• France recognises US Independence.

    FEBRUARY 6TH, 1778

    Lacking supplies, 5,700 British, German and loyalist forces under Major General John Burgoyne surrender to Major General Horatio Gates in a turning point in the Revolutionary War.

  • US Defeat at battle of Camden

    AUGUST 16TH, 1780

  • Ratification of the Articles of Confederation

    MARCH 1ST, 1781

  • Battle of the Capes, denying British reinforcements or evacuation.

    SEPTEMBER 5TH, 1781

  • Surrender of British forces under Cornwallis at Yorktown.

    OCTOBER 18TH, 1781

  • British Government authorises peace negotiations.

    MARCH 5TH, 1782

  • Treaty of Paris, formally ending the Revolutionary War

    SEPTEMBER 3RD, 1783

FIND YOUR LOCAL SOCIETY POINTS OF CONTACT

Headquartered in Louisville, KY, represented around the world.

NEWS

15
Jul

Pesticides and Poison Ivy By Dr. Addington

Date & Time


Author: Mick Pitzer

Our diet should have fresh vegetables and fruits. There are probably traces on pesticides remaining on the produce, even on organic produce. You can not always be sure how organic are the items.

Washing the vegetables and fruits in water will help remove the pesticides. You may also need to scrub with a cloth. Peeling the vegetables and fruits will remove almost all the traces. This includes peeling the outer layers of lettuce, cabbage and onions.

The irritant in poison ivy is an oil. If you have tried to remove oil or grease from your hands, you know it is difficult. The same applies to poison ivy oil. Within 1 0r 2 hours, use soap on the contact areas and a cloth to scrub the areas. Not just once, but several times.  

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02
Jul

Independence Day Message 2019

Date & Time


Author: Michael Scroggins

Message from the President General
Independence Day
Warren Alter, President General 2018-2019

Compatriots and Friends of the Sons of the American Revolution,

This Thursday, July 4, 2019 will be the 243rd Celebration of America’s Birthday.  Those familiar with the Declaration of Independence, and our American history recognize the significance of what Independence Day means to this country.  Some may think it is time for hot dogs and fireworks.  Others, a day off from work.  But it means so much more.  Our forefathers declared their independence from the greatest military country in the world. This was a new beginning for our country and eventually changed the destiny of the world.  This independence did not come easily, and many thought there was no way the Patriots would succeed.  It took many years to prove we were independent and win our freedom from England, but we did.

Many of our Chapters and States will be participating in 4th of July Celebrations.  Some with just SAR, others with DAR and C.A.R., and others with local and state entities.  Some will have a few dozen people, others in our nation’s largest cities and venues will have thousands.  For some it will just be a quiet evening in the backyard with family. For others, like the American Village in Montevallo, AL it will be their annual largest event of the year with thousands coming to their 180-acre facilities.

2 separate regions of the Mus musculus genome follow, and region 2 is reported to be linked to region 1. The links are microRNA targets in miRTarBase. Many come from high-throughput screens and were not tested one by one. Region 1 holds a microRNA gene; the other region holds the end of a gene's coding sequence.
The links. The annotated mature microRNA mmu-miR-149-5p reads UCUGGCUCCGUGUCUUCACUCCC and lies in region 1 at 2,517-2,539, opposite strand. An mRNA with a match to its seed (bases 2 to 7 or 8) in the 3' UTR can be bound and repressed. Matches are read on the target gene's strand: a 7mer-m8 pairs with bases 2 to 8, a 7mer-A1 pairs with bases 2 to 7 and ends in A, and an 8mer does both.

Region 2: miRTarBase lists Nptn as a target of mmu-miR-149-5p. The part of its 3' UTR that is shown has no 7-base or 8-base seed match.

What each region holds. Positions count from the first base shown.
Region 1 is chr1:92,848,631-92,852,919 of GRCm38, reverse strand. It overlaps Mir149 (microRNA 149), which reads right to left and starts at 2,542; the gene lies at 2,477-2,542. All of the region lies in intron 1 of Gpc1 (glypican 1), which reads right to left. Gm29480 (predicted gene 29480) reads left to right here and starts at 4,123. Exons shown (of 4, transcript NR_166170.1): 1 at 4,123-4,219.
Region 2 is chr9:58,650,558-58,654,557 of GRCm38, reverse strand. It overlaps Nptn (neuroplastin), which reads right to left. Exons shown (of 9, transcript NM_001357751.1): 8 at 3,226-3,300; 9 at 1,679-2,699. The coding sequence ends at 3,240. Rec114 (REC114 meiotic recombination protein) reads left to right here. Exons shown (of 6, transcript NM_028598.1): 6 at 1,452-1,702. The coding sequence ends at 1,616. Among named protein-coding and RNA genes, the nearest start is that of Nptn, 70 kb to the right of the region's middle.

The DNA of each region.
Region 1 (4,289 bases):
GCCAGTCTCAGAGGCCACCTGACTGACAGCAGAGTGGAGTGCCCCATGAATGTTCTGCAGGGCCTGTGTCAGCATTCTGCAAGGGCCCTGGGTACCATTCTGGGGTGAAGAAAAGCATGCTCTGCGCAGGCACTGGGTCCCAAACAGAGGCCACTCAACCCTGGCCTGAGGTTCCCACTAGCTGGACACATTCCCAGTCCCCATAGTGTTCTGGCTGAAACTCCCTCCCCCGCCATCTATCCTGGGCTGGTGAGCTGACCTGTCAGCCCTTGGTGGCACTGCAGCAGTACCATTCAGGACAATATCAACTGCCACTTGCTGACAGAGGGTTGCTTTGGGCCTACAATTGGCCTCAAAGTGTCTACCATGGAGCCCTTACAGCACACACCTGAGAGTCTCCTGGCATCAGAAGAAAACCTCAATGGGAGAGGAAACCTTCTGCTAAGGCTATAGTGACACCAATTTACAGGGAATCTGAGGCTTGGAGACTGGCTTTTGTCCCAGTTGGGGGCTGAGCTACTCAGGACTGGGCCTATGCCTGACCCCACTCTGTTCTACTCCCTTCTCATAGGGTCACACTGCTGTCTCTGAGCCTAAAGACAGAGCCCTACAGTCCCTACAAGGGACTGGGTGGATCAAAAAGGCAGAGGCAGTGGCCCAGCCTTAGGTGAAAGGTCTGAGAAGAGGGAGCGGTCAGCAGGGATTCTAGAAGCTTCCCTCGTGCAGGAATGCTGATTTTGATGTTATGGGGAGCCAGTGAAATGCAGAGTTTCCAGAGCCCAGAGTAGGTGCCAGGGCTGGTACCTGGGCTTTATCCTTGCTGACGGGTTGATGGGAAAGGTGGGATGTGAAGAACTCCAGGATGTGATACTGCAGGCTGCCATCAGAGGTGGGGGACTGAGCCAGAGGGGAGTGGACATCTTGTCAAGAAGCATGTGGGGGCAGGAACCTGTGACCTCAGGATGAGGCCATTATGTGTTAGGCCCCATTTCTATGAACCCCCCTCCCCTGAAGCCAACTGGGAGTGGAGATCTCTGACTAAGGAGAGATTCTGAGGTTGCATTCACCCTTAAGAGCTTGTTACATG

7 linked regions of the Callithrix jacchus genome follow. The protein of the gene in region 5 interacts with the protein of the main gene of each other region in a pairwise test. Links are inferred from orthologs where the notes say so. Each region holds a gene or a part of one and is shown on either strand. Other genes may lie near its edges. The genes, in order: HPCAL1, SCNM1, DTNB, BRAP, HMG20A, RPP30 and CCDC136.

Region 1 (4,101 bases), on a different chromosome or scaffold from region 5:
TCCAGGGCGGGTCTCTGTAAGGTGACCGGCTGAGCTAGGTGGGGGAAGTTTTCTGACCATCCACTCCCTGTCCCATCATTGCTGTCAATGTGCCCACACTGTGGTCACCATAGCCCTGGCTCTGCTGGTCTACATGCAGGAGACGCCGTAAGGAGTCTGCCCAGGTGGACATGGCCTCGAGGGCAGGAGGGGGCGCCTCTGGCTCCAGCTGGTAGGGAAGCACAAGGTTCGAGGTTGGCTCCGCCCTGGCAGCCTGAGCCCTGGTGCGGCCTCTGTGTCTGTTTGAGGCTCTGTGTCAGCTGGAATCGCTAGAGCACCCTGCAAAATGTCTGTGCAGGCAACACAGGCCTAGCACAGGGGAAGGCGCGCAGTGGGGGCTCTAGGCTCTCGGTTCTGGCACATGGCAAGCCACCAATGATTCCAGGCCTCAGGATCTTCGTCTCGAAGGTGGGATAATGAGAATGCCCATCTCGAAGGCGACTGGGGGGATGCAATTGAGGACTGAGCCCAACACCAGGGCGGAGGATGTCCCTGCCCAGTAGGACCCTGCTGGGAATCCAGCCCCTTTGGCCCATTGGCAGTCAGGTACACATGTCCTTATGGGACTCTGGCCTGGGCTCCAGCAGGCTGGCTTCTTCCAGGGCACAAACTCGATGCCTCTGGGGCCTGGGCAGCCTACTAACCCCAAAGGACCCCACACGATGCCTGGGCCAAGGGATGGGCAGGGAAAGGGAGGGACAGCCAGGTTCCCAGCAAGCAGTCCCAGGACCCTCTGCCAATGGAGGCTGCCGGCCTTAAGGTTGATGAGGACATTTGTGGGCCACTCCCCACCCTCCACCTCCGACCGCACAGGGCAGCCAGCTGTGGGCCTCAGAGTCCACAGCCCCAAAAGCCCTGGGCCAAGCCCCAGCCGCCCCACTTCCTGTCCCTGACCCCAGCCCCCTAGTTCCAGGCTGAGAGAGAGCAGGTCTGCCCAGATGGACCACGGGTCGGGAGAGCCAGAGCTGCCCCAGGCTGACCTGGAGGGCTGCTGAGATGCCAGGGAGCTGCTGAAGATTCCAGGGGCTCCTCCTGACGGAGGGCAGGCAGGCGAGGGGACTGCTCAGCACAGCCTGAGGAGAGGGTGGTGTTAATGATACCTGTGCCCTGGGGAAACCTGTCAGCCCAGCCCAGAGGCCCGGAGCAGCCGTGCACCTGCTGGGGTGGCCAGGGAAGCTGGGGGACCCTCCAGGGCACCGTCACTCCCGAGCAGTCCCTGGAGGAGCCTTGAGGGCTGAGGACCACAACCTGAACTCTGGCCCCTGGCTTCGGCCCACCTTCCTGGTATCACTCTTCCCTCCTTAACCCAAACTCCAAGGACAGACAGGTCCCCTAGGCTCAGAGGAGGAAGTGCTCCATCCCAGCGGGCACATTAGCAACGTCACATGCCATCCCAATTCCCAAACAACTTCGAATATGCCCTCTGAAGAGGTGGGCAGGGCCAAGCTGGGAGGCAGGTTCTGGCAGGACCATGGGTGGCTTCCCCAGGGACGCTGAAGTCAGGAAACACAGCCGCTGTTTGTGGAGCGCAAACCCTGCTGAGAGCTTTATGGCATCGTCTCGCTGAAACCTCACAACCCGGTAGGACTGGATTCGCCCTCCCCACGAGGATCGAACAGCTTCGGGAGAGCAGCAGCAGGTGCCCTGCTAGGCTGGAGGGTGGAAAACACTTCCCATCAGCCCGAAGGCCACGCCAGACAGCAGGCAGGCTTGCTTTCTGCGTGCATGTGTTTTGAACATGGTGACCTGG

Others, like many of our active duty military will do so in foreign lands away from their families and homes.  Remember they are serving to keep our country free.  Remember their sacrifices and help the families who are home celebrate this Independence day.

For Public Service workers it is often one of their busiest days, keeping crowds under control, unthinking adults and innocent bystanders safe from gunshots fired in the air.  Please remember, what goes up, must come down.  Each year innocent people are injured or killed by unthinking or careless people. Or even with our own color guard and their muskets; there may be no musket balls in those muskets, but there is black powder and safety must be our priority.  We don’t want any injuries at any of our events.  Fire Department personnel responding to fires and damage caused by improper fireworks.  Paramedics and other medical personnel treating those injured from auto accidents, firework mishaps, and unruly crowds associated with Independence Day celebrations and travel.  Often, Public Service Workers don’t look on this day as a celebration, but an event to get through safely.  Let’s make not make it harder on those military and public service workers who strive to keep us safe.  Take time to say thank you to our military and public safety employees.  They all need and appreciate our support.

Whatever manner you choose to celebrate Independence Day, don’t ever forget it means many things to many people and please let us make it enjoyable for everyone.  Take the time, this day and every day to remind the public and young people what this day is and why we celebrate it. Remind them that living in the United States we shouldn’t take for granted the freedoms that we enjoy, for many around the world have never even been exposed to freedom.  Make part of your celebration a history lesson.  

Finally, I would like to share Concurrent Resolution Number 25, agreed to by House and Senate June 26, 1963 that I will have the honor to be reading at a 4th of July Event in Cerritos, CA this year.  Perhaps others can incorporate it into their events and celebrations.


Concurrent Resolution Number 25
United States Senate and The House of Representatives

“Whereas the tolling of the Liberty Bell at Independence Hall, Philadelphia, Pennsylvania, at 2 o'clock in the afternoon of the 4th day of July, 1776, proclaimed the signing of the Declaration of Independence; and

Whereas the adoption of this historic document marked the birth of our country as a free and independent nation; and

Whereas it is fitting that the anniversary of this great event should be appropriately observed in each year at the same moment throughout the United States;